opinion | Banning thoughts we don’t like is not the best approach


“The books that the world calls immoral are the books that show the world its shame.” – Oscar Wilde.

One might think that liberal democracy in the middle of the third century would now be joyously blessed with the widest possible range of ideas and opinions. One may be wrong.

Conservatives, for example, routinely discover new threats in the books. In Missouri, “books containing anything considered sexually explicit” are banned from school libraries, albeit with some exceptions for “artistic” or “informational” materials. In Texas, members of a school staff were asked to “check out all copies of a list of more than 40 books” until further review. In Idaho, Christian conservatives have demanded that 400 books, many on LGBTQ or ambiguous topics, be banned from a public library — even though they are not on the shelves.

When it comes to schools, a reasonable parental contribution to the required studies is appropriate. But if sons and daughters cannot be trusted to comply with parents’ instructions regarding perusal of library books, the staff should not be to blame. Besides, parents who fear exposure to controversial ideas or images may spoil their young may, as the infamous Mr. Wilde notes, display shame. After all, thinking about new ideas and then accepting, rejecting, or reconsidering them occasionally should be a long-term journey for everyone.

But many on the left are no better off, as evidenced by the crusade to clean the Internet of “disinformation”. Insisting on restricting “inaccurate or misleading” information detracts from people’s right to be wrong—in fact something we all have to tolerate—or acknowledging that what appears to be wrong today sometimes proves true tomorrow. Examples abound.

In 2020, the story of the infamous Hunter Biden laptop was deemed “disinformation” in a letter signed by more than 50 former intelligence officials. Both Facebook and Twitter severely limited users’ ability to share New York Post reports, and eventually Twitter banned them entirely (a move that backfired). We now know (and many said at the time) that those decisions were wrong. Facebook’s recent comments by Mark Zuckerberg raise troubling questions about a possible role for the FBI in suppressing the story.

The recent admission by the head of the Centers for Disease Control and Prevention that the response to the coronavirus pandemic has included critical errors, “from testing to data to communications,” makes clear that social media companies have been misguided in their policies of directing people to what they saw as health sources.” reliable” (In the words of Twitter) when users searched for information about COVID-19. But decisions about who is to be trusted should not be left to the chiefs of social media. For example, The Post reported that Twitter was recently found guilty of describing factual tweets as misinformation.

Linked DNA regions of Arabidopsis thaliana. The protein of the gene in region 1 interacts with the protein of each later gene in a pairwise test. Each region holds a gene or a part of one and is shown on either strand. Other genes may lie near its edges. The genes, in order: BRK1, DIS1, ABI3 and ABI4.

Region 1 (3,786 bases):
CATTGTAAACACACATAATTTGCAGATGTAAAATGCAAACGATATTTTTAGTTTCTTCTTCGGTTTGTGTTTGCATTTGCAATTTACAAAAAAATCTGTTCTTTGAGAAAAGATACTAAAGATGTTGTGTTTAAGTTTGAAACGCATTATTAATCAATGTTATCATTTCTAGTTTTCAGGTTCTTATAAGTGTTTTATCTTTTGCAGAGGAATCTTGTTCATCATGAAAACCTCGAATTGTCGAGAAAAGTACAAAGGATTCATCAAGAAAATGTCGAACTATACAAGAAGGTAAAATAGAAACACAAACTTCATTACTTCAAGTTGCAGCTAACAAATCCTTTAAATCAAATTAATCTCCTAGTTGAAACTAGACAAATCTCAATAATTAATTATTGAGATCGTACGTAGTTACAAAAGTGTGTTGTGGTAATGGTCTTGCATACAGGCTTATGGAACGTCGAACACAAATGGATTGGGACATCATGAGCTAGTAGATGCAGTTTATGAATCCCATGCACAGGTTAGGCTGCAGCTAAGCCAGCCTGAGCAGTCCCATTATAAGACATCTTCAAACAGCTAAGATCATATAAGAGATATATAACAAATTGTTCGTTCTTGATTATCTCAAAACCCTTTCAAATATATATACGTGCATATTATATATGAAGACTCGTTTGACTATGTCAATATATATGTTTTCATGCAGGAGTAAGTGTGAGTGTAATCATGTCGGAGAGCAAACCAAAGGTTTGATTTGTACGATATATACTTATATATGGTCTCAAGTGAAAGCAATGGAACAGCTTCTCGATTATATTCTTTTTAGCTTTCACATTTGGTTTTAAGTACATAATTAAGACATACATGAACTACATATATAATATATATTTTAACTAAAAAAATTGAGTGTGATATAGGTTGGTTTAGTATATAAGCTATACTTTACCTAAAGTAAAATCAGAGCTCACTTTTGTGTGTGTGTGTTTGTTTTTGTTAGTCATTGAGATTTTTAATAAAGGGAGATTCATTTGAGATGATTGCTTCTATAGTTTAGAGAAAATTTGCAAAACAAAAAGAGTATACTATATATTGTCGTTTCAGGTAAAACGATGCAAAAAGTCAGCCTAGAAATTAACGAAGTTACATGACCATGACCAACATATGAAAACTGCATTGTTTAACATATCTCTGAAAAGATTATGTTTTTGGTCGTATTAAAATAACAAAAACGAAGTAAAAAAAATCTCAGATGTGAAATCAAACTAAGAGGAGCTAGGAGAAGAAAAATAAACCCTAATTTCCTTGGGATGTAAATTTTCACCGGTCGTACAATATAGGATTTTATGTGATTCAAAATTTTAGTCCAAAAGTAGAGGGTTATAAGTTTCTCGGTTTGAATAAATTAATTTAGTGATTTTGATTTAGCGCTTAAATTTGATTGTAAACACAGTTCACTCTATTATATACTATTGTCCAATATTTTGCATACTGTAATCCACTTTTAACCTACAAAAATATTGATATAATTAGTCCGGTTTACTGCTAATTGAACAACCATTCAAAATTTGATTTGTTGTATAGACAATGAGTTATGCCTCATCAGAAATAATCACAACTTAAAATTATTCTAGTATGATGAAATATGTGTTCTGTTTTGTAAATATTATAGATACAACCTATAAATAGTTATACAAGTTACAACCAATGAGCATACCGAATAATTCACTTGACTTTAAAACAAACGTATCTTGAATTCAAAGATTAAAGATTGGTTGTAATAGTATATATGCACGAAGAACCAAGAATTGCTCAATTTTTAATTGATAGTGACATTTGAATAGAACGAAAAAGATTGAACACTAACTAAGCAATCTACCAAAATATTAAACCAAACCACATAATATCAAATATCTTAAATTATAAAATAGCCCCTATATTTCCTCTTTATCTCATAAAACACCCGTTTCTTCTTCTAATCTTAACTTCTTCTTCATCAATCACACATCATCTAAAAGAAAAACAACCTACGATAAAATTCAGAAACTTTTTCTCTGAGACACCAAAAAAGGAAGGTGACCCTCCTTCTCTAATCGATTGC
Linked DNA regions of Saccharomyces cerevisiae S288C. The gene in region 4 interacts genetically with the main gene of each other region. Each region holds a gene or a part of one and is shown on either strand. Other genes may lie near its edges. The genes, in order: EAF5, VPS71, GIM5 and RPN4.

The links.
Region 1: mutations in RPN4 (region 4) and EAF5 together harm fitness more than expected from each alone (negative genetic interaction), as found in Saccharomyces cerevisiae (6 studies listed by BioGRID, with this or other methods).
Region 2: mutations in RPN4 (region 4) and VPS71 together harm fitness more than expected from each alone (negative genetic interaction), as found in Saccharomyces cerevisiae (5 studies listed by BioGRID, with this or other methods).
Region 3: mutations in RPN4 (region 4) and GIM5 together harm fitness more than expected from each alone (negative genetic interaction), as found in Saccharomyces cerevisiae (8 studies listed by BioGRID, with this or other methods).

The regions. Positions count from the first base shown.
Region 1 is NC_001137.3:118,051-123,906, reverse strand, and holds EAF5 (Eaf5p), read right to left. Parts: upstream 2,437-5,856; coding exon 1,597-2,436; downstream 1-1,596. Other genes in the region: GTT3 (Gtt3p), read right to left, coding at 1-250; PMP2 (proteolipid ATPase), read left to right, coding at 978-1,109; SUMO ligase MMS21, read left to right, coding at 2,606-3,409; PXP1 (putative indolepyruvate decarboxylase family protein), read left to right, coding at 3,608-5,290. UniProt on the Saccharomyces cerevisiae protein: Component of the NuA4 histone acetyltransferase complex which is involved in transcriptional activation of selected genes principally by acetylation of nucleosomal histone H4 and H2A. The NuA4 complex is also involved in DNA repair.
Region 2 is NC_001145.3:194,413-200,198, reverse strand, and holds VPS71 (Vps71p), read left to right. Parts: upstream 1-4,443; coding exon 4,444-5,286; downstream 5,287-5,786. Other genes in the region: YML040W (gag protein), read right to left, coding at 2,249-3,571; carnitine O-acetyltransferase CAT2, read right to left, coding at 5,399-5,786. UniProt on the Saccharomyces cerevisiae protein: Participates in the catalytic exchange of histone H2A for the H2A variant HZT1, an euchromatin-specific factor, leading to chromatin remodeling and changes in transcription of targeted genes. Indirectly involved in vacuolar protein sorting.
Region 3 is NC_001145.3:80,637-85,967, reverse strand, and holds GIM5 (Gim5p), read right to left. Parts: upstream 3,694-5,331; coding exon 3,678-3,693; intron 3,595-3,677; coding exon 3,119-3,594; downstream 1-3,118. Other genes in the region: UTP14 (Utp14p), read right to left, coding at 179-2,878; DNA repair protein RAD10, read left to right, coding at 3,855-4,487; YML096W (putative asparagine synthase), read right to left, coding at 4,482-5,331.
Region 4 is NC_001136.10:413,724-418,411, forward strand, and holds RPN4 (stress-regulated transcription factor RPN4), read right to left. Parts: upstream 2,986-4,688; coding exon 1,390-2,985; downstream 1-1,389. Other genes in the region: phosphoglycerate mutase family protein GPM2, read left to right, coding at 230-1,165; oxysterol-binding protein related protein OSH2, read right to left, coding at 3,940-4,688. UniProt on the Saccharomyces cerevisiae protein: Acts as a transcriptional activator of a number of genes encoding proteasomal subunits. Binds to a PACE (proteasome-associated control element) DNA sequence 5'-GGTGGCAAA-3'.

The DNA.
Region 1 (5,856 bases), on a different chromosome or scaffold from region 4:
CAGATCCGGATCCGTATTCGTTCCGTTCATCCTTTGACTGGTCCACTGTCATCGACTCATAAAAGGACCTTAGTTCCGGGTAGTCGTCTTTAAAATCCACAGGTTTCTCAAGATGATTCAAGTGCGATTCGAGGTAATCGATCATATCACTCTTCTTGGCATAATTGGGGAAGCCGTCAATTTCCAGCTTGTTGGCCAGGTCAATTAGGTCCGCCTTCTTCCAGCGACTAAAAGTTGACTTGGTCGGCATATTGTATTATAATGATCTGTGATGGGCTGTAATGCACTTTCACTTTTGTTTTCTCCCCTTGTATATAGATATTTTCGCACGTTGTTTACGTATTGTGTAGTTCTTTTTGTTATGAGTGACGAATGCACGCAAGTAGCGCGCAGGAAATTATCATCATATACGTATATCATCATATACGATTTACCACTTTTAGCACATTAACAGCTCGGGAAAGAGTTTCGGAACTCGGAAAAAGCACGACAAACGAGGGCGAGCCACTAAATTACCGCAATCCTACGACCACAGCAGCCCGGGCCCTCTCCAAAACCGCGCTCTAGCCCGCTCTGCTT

Social media companies are constantly urged to play down the impact of former President Donald Trump’s exposed allegations of election fraud in 2020. But online opinion monitoring, particularly on political issues, is an authoritarian act based on the assumption that Americans smart enough to identify falsehoods should They are empowered to block them to protect their most gullible neighbours. Based on opinion polls, titanic efforts to suppress Trump’s fraud theories have not succeeded. why? Because, like religion, what people believe about politics is based more on faith than on provable fact.

When it comes to Trump, the lies are not one-sided. Lies about him thrive on the internet. Many still insist that he was installed by the Russians in 2016. To this day, journalists and columnists often repeat the false claim that Trump suggested people take bleach to fight the coronavirus. The list goes on, but the world and democracy will survive lies about Trump and Trump’s lies.

Instead of playing the whack-a-mole game with pointless lies, we must realize that the intrinsic power of truth remains the best and most powerful weapon against deception. Lies can never be eliminated, but confronting them with the truth frequently is a necessary task, especially for respected fact-checkers. Yes, spreading lies on social media can have ill effects, but countless books have inspired true crimes and deadly violence as well. Censorship is not the answer. The marketplace of ideas has always included false or misleading claims and opinions. But as Shakespeare assured us, “in the end the truth will come out.”

There are signs that social media companies are tired of playing the role of “truth police” and limiting their efforts to uninstall platform users over political statements. Although such moves have been criticized by those who insist on some kind of truth brigade to inevitably impose subjective norms, we may eventually go back to the days of the social media giants as they intended – mere aggregators of information and passive platforms for a wide range of voices.

Whether you think of bestsellers by famous authors, or bogus posts by bloggers downstairs, Americans must be reminded frequently that protecting their freedom of expression depends on tolerance and defending the rights of others to express their thoughts and opinions—particularly those they find most objectionable or even false. .

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